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Flying Without ID? Here’s How It’s Possible

When I was a kid, I used to have a recurring nightmare about showing up at school without studying for a big test. Now that I’m an adult who travels frequently, the nightmare has morphed into showing up at the airport without my passport or driver’s license. But did you know that flying without ID isn’t necessarily impossible?

That’s right: Even if you leave your wallet at home, you could still be able to board a flight. (You might have problems paying for things once you arrive, but that’s a whole other story.) Here’s what you need to know about flying without ID.

Flying Without ID in the U.S.

[st_content_ad]If you show up to the airport for a domestic flight without your driver’s license, you still have a chance of making it onto the plane. You don’t need ID to check in with your airline on your phone, and gate agents generally look only at boarding passes, not ID, when you’re getting onto a domestic flight—so your only real hurdle is the airport security checkpoint.

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If possible, try to arrive earlier than you usually would to allow for extra screening. According to TSA spokesperson Mike England, you’ll have to fill out a release form that states your name, the last four digits of your Social Security number, and your home address. “This grants the TSA permission to check your Social Security records,” says England.

“Once the form is signed, TSA will ask a series of identity-verifying questions. They relay the questions asked by a remote officer who does the actual record checks: Where were you born? What state was your [Social Security number] issued in? What are its last four digits? Mother’s maiden name? Father’s name and place of birth? These questions vary, but they should generally be available on your birth certificate, assuming you’re a natural-born citizen.”

Once your identity has been verified to the TSA agent’s satisfaction, you’ll be able to go through the checkpoint. Expect additional screening if you’re flying without ID, says England: “The passenger will receive a patdown, go through the AIT [advanced imaging technology, or full-body scanner], and have their carry-on bags inspected.”

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Flying Without ID Internationally

Can you fly without ID if you’re headed out of the country? In this case, the answer is no.

It doesn’t make a difference to the TSA whether you’re traveling within the U.S. or to a foreign country, says England; if the screening agent can verify your identity, you can go through the checkpoint. But you’ll be out of luck once you get to the gate. “The airline will not allow you to board an international flight without a passport,” England says.

A spokesperson from American Airlines concurs: “For international flights, you will need to obtain a passport. If you lost a passport, you will have to contact the nearest embassy/consulate.”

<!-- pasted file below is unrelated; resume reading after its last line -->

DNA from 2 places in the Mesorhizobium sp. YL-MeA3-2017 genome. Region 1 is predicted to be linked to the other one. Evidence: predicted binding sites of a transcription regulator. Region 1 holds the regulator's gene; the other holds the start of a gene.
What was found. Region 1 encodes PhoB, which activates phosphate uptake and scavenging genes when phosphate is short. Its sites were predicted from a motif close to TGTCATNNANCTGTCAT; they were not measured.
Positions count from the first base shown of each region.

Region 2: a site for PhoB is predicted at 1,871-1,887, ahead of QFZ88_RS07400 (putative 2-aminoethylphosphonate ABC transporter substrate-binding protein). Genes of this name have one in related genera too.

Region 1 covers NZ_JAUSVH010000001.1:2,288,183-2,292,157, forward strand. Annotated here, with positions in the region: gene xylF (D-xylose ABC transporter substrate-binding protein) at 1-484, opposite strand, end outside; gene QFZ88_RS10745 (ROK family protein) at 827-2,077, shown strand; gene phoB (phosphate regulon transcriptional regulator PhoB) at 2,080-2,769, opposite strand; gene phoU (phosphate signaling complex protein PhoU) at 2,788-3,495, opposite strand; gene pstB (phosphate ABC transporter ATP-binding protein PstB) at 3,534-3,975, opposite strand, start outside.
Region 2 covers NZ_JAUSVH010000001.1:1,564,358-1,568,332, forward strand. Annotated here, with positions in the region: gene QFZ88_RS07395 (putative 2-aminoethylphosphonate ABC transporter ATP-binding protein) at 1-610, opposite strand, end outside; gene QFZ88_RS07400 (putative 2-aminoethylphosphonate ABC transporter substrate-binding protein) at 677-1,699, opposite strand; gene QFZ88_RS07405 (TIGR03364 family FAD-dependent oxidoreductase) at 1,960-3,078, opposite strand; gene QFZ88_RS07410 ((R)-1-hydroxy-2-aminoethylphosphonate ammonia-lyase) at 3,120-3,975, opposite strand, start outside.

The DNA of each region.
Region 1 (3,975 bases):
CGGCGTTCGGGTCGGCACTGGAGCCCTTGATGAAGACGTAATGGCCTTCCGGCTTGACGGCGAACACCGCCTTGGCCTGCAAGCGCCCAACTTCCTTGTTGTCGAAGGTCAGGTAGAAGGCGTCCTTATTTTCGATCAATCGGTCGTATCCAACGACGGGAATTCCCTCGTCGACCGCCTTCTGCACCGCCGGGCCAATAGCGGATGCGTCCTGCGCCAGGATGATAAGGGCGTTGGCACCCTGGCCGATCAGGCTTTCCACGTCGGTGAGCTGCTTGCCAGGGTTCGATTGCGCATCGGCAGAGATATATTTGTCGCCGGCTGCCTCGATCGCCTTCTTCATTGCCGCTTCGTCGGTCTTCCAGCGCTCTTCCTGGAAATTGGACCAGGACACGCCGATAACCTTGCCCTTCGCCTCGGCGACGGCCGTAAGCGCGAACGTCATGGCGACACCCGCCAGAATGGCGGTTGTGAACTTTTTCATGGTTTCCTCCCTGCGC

To help expedite the process of getting another passport, keep a photo of your passport in a secure spot on your phone and bring a couple of passport-sized pictures with you on every trip (two inches by two inches). If your passport was stolen, make sure to get a police report as documentation for why you need a new ID. Find more information on what to do about a lost or stolen passport here.

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Follow Sarah Schlichter on Twitter @TravelEditor for more travel tips and inspiration.

By Sarah Schlichter

Deputy Executive Editor Sarah Schlichter's idea of a perfect trip includes spotting exotic animals, hiking through pristine landscapes, exploring new neighborhoods on foot, and soaking up as much art as she can. She often attempts to recreate recipes from her international travels after she gets home (which has twice resulted in accidental kitchen fires—no humans or animals were harmed).

Sarah joined the SmarterTravel team in 2017 after more than a decade at the helm of IndependentTraveler.com. Sarah's practical travel advice has been featured in dozens of news outlets including the New York Times, the Chicago Tribune, USA Today, Budget Travel, and Peter Greenberg Worldwide Radio. Follow her on Twitter @TravelEditor.

The Handy Item I Always Pack: "A journal. Even years later, reading my notes from a trip can bring back incredibly vivid memories."

Ultimate Bucket List Experience: "Road tripping and hiking through the rugged mountains of Patagonia."

Travel Motto: "'To awaken quite alone in a strange town is one of the pleasantest sensations in the world.'—Freya Stark"

Aisle, Window, or Middle Seat: "Aisle. I get restless on long flights and like to be able to move around without disturbing anyone else."

Email Sarah at sschlichter@smartertravel.com.

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